Maybe I’m in the last stage of grief – the one where you finally and solidly know that you must rise up and out, and that the loss you thought would drown you will instead produce something that you never imagined. At the office where the closing took place, I sat in a conference room and signed eleven documents, including the deed to the house. My penmanship was terrible because I left my glasses in the car, but I knew my signing was another in an eight-month long series of goodbyes. Despite the enormity of what I was letting go of,  I didn’t have the heart flutter, sweating palms or a feeling that the walls were closing in on me (remember I told you how much I hate goodbyes in this post.) I’ve already said goodbye. And then said it again. I’ve grieved. And then grieved more. And now, it’s time to move on. I’m celebrating tonight, and rising up tomorrow to do just that.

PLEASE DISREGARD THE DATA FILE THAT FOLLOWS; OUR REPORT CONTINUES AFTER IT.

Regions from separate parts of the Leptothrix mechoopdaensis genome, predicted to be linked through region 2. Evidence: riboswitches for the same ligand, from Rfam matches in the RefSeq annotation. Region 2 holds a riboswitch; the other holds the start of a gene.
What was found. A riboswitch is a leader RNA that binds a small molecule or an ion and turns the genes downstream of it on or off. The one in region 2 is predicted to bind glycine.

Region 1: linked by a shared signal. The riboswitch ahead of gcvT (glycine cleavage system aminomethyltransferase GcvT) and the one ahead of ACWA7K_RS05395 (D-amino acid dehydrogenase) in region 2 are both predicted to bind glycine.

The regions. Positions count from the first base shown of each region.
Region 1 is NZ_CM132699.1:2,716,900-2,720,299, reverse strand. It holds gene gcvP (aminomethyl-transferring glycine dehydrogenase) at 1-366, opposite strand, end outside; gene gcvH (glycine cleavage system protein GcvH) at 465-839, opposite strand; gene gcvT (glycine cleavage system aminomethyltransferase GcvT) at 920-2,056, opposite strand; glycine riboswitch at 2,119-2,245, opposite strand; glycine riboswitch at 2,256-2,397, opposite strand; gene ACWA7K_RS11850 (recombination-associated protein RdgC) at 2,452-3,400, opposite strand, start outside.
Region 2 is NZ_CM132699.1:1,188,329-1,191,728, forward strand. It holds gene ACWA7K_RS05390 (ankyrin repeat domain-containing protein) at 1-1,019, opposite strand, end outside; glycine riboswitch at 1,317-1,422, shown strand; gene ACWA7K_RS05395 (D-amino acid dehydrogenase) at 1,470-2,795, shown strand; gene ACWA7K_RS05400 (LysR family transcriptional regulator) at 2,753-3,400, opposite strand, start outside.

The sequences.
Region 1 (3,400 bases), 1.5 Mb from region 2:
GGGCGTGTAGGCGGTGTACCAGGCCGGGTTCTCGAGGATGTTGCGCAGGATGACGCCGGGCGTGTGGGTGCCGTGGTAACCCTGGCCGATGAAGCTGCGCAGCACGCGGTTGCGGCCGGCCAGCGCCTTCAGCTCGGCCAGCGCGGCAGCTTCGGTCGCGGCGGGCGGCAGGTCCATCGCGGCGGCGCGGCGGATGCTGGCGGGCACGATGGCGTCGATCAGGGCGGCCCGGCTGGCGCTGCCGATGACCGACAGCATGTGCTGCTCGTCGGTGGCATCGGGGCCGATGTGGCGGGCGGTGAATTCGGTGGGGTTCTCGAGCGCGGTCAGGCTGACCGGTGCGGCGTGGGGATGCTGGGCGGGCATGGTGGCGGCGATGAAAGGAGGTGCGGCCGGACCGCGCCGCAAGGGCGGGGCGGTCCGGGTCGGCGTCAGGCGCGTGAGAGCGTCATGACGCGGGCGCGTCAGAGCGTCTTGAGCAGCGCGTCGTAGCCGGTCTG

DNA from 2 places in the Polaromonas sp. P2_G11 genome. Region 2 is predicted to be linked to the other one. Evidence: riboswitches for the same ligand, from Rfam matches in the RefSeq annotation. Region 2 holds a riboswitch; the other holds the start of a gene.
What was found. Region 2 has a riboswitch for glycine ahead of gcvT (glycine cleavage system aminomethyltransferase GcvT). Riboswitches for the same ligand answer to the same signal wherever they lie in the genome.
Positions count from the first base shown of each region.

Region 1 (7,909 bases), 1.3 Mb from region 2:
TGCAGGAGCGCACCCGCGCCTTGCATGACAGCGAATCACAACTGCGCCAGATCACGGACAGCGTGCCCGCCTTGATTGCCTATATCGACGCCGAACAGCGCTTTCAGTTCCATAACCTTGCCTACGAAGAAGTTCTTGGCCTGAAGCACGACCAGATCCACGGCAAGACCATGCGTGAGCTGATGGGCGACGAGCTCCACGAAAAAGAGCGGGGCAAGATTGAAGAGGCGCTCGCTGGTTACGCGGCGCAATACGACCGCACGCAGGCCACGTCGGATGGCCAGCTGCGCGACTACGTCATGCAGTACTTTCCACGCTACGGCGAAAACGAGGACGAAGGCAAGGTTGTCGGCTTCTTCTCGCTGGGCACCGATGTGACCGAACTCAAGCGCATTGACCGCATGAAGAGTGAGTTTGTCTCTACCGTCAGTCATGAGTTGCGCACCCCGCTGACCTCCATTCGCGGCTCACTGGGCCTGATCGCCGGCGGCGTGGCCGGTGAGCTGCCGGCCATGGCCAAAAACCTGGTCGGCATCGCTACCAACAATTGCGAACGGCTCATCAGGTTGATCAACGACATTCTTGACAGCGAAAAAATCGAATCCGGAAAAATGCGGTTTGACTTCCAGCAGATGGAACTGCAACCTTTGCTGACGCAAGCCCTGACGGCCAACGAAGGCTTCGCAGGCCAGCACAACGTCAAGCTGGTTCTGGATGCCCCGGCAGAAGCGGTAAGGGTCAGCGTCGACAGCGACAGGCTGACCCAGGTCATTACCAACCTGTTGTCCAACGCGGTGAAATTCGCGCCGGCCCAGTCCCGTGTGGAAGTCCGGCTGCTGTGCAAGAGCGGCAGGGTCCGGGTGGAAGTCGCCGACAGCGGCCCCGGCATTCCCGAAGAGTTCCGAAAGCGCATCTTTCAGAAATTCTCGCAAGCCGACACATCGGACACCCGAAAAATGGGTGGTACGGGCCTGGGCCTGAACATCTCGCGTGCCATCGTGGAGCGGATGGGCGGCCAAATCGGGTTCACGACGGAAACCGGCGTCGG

Good Boy, Pierre

Absolutely hate goodbyes. Dogs are dogs, I know. They aren’t people and so there isn’t really a need to write a long, sad, introspective blog post on the many ways this furry guy brought joy to our lives. He died three days before his 15th birthday. We helped the process along because it was the right thing to do, but making an appointment to say a forever goodbye is about the sorriest way to spend a Saturday. So this blog post is for you Pierre. I’m writing it as you lay at my feet, waiting for your 2:30 appointment. I’ve said my goodbye and thanked you for hanging in there with this family for so long. Some days were better than others, and lately you’ve had mostly bad days. But from now on, we only remember the good: the squirrel yelp, barking at toys in the pool, your determination to jump high enough to bite the possum on the fence, your place in the big chair, and your sweet disposition that inspired at least three other families to bring Westies into their family. So, goodbye buddy. And one last time: Good boy, Pierre.